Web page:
Stellar cannibalism transforms star into brown dwarf

Stellar cannibalism transforms star into brown dwarf
This image shows the white dwarf (right) stripping mass from the brown dwarf. Credit: Rene Breton, University of Manchester.

Astronomers have detected a sub-stellar object that used to be a star, after being consumed by its white dwarf companion.

An international team of astronomers made the discovery by observing a very faint binary system, J1433 which is located 730 light-years away. The system consists of a low-mass object – about 60 times the mass of Jupiter – in an extremely tight 78-minute orbit around a white dwarf (the remnant of a star like our Sun).

Due to their close proximity, the white dwarf strips mass from its low-mass companion. This process has removed about 90 per cent of the mass of the companion, turning it from a star into a brown dwarf.

Most are 'failed ', objects that were born with too little mass to shine brightly by fusing hydrogen in their cores. By contrast, the brown dwarf in this system was born as a full-fledged star, but has been stripped to its current mass by billions of years of stellar cannibalism.

The study, published in the journal Nature, used the X-Shooter instrument at the Very Large Telescope (VLT) in Cerro Paranal, Chile, in order to directly detect and characterise a system that has survived such a traumatic transition.

Lead author Juan Venancio Hernández Santisteban, a PhD student at the University of Southampton, said: "X-Shooter is a unique instrument that can observe astronomical objects simultaneously all the way from the ultraviolet to the infrared. This allowed us to dissect the light of this system and uncover the hidden signal from the faint brown dwarf.

"Our knowledge of binary evolution suggests that, if the companion star can survive the transition, brown dwarfs should be common in this type of system. However, despite several efforts, only a few candidate systems with tentative evidence for brown-dwarf companions had previously been found. Our results now confirm that the successful transformation of a star to a brown dwarf is indeed possible."

The astronomers also used their data to map the surface temperature across the brown dwarf. This turns out to be non-uniform, since this cool sub-stellar object is strongly irradiated by its much hotter white dwarf companion. The map shows a clear temperature difference between the dayside (the side facing the white dwarf) and the nightside. On average, the difference amounts to 57 degrees Celsius, but the hottest and coldest parts of the brown dwarf's surface differ by a full 200 degrees Celsius.

Professor Christian Knigge, from the University of Southampton who initiated and supervised the project, said: "The construction of this surface temperature map is a significant achievement. In many giant planets – the so-called 'hot-Jupiters' – irradiation by the host star completely overwhelms the planet's internal heat flux. By contrast, internal heat flux and external irradiation are comparable for the brown dwarf in our study. This represents an unexplored regime, making such systems valuable as laboratories for irradiated (sub-) stellar and planetary atmospheres."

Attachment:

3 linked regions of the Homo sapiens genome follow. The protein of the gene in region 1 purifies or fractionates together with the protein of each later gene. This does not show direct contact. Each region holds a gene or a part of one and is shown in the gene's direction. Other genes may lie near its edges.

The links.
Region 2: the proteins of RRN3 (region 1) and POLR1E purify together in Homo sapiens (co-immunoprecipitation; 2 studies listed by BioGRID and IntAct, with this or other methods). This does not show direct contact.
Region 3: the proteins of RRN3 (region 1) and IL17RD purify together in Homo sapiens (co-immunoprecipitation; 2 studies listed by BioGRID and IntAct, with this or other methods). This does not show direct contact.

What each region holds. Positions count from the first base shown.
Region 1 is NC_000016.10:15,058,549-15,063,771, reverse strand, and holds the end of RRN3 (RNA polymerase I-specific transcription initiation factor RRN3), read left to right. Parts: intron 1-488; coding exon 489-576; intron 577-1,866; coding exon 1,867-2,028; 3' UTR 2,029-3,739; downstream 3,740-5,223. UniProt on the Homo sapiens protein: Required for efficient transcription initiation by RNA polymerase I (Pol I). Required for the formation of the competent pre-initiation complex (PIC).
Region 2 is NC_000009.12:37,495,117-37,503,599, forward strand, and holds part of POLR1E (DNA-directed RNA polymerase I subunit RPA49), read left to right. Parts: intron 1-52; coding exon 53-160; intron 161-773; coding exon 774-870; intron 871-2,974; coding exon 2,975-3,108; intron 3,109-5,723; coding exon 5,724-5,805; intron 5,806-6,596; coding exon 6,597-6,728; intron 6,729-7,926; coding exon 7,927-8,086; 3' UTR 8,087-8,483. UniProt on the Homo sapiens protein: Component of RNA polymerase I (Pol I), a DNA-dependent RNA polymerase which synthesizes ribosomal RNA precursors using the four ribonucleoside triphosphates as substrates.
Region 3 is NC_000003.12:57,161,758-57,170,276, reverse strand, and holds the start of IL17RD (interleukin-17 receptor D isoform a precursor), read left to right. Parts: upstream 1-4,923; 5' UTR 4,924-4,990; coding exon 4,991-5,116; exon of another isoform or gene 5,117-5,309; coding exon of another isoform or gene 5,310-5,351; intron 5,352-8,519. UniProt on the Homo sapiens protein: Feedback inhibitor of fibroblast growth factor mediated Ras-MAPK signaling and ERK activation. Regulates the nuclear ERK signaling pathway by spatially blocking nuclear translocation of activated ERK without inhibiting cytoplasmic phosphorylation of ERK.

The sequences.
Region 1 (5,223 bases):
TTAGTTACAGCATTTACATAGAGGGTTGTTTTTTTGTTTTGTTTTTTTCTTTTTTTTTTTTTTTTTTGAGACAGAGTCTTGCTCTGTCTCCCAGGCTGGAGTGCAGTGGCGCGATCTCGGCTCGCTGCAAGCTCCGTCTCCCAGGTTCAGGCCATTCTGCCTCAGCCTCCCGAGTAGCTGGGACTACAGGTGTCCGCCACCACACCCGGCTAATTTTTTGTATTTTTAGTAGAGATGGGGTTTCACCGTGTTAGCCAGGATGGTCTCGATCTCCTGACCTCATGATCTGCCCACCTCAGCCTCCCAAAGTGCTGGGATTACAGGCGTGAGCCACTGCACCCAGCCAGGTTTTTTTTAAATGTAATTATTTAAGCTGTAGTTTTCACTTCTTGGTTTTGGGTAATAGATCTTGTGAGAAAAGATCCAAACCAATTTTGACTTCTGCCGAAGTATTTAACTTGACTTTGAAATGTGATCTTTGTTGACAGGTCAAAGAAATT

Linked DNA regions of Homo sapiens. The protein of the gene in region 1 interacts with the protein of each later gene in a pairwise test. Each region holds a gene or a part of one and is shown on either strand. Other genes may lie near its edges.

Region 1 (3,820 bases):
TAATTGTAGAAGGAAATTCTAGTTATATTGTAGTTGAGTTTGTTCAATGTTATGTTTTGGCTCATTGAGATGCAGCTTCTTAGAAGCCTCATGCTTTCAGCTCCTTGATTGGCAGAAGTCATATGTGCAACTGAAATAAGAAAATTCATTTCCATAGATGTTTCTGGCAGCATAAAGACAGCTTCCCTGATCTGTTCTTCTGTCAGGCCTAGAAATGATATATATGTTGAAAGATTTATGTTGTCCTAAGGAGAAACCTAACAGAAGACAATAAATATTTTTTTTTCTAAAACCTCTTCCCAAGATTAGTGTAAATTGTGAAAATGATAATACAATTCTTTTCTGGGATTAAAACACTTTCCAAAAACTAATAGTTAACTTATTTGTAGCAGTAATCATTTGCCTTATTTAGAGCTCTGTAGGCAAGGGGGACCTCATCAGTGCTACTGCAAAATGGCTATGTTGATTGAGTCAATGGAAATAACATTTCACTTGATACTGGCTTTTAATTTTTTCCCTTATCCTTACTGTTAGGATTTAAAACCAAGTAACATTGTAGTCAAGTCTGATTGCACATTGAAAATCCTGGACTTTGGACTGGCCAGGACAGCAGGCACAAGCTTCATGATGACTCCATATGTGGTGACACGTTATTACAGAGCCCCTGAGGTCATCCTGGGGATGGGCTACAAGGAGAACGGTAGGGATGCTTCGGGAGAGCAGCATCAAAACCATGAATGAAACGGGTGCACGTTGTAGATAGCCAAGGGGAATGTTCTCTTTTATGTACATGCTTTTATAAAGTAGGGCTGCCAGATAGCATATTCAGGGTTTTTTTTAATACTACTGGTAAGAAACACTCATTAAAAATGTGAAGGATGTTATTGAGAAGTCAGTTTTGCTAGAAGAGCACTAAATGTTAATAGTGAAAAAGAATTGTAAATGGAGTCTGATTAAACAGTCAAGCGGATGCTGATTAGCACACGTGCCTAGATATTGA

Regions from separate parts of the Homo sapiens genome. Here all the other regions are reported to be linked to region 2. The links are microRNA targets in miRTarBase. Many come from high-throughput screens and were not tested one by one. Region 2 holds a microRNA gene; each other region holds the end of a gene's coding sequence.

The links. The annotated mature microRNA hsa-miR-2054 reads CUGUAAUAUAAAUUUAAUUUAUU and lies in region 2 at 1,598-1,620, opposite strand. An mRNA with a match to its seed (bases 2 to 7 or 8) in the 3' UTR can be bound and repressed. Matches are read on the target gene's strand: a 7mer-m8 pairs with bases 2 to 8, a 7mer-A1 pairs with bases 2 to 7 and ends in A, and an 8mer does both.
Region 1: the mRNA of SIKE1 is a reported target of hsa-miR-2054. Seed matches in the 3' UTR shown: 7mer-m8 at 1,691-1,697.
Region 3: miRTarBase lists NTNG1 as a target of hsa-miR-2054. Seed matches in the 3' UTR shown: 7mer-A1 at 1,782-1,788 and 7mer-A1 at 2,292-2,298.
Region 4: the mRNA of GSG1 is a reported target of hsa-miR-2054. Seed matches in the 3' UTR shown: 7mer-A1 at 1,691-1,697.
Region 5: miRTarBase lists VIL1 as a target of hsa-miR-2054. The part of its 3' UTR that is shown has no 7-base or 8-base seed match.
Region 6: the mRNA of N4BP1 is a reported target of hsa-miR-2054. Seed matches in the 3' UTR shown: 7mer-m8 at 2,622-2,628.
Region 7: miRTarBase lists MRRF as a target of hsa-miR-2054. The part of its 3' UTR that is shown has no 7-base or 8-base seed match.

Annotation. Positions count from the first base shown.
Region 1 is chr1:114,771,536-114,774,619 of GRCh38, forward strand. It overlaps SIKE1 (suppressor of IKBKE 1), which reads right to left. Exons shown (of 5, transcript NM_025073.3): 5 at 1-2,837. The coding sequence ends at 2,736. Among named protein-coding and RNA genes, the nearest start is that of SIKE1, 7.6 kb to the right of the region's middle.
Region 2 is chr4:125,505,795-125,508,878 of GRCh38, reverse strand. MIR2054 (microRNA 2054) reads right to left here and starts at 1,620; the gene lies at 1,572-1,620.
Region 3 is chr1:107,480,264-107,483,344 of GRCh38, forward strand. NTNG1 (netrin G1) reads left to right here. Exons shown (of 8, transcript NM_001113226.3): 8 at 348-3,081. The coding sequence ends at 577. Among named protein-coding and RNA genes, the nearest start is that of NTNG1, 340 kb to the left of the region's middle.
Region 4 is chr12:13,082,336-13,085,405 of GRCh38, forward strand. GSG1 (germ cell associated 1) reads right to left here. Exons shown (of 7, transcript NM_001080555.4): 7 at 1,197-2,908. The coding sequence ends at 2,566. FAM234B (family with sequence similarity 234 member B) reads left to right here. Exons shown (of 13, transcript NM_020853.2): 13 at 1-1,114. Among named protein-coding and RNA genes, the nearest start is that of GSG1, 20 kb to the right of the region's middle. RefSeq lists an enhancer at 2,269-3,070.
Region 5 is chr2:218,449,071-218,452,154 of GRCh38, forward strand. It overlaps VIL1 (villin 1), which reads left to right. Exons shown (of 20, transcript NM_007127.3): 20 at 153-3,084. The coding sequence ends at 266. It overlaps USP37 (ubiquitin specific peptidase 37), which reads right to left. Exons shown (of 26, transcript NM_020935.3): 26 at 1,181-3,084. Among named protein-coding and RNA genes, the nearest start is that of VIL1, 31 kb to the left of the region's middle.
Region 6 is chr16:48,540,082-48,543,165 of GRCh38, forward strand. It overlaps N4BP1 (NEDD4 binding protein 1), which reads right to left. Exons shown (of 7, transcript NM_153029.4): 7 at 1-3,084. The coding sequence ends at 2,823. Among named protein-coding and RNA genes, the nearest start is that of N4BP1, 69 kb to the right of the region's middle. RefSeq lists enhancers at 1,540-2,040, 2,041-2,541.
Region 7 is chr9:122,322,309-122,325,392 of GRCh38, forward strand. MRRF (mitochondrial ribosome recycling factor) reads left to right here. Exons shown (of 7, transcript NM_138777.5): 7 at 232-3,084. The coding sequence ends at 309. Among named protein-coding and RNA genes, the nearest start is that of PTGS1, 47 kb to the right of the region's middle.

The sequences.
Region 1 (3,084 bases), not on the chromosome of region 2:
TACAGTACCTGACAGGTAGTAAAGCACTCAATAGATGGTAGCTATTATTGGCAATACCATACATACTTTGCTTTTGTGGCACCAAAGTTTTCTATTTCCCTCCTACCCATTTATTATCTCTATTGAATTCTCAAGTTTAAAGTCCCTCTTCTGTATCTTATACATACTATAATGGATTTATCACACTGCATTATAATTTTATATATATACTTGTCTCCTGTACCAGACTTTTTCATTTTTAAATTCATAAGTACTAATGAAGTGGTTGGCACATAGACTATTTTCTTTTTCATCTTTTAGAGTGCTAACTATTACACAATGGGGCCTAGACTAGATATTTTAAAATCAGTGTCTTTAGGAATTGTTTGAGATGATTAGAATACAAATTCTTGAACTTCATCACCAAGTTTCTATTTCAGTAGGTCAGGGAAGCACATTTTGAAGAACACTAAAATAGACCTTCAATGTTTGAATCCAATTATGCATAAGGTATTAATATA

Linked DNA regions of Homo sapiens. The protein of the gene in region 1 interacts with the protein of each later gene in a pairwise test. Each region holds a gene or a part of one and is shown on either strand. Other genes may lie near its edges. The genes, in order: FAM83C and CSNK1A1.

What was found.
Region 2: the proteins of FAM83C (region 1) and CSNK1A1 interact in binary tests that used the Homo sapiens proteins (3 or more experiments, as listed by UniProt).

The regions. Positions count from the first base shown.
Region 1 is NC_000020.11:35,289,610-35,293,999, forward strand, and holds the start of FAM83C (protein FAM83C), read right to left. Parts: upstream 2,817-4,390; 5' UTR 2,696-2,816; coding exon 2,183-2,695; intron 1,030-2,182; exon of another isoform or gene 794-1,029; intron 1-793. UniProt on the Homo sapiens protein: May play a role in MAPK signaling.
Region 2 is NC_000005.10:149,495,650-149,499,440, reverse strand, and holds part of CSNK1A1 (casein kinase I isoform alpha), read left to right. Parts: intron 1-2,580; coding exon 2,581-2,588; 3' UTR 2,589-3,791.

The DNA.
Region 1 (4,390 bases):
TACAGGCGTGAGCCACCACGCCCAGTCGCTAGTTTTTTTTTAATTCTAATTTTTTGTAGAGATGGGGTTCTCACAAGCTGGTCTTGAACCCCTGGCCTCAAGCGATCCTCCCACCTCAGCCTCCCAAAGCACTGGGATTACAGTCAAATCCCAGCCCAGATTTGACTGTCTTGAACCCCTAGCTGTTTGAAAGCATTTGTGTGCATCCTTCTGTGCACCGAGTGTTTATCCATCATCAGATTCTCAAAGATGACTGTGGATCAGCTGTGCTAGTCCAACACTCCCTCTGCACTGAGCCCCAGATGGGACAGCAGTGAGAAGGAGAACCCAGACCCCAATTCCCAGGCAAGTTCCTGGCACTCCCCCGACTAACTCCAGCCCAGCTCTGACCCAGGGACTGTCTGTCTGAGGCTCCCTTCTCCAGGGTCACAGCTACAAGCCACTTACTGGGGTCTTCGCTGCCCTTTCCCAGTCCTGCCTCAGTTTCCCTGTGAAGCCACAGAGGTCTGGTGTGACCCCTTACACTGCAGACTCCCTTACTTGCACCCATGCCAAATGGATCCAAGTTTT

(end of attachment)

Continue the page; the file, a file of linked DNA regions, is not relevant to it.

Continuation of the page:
The study involved astronomers from the universities of Keele, Manchester, Oxford, Sheffield, Southampton and Warwick (UK), the Instituto de Astrofísica de Canarias (Spain) and Hamburger Sternwarte (Germany). It was funded by the Royal Astronomical Society, European Union Eleventh Framework Programme, European Research Council, CONACyT (Mexico) and the University of Southampton.

Explore further

Physicists discover rare brown dwarf, essential for testing theoretical models

More information: An irradiated brown dwarf companion to an accreting white dwarf, Nature, DOI: 10.1038/nature17952
Journal information: Nature

Citation: Stellar cannibalism transforms star into brown dwarf (2016, May 18) retrieved 23 September 2019 from
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May 19, 2016
"Most brown dwarfs are 'failed stars', objects that were born with too little mass to shine brightly by fusing hydrogen in their cores."

Magma - lava on Earth clearly shows that there is no fusion, and the weight has nothing to do with "to shine brightly." Brown dwarfs are less slowly rotating body (eg. rotation lasts 500 days).
In contrast brown dwarf standing white dwarf rapidly rotating body about an axis which is confirmed by very fast orbits a brown dwarf is a star in the making that is in complete contrast with the outdated assertions and hypotheses. http://www.svemir...e-causal

May 22, 2016
I would assume that eventually the white dwarf is going to pull the brown dwarf completely unto itself, this is likely to have the results of an event somewhere between Nova and Supernova as it would be more mass than what a white dwarf would normally throw off in a nova, coming all at once, and yet it is not the same compact pass as another white dwarf so it is not the type 1a supernova either.

It may be this type of system is not all that uncommon, just harder to detect, and my be responsible for specific novae and nebulae types and configurations.

The brown dwarf in question, being tidally locked and having an orbital period of 78 minutes means that it is rotating MUCH faster than wduckss seems to think it is and so blows THAT theory clean out of the water.

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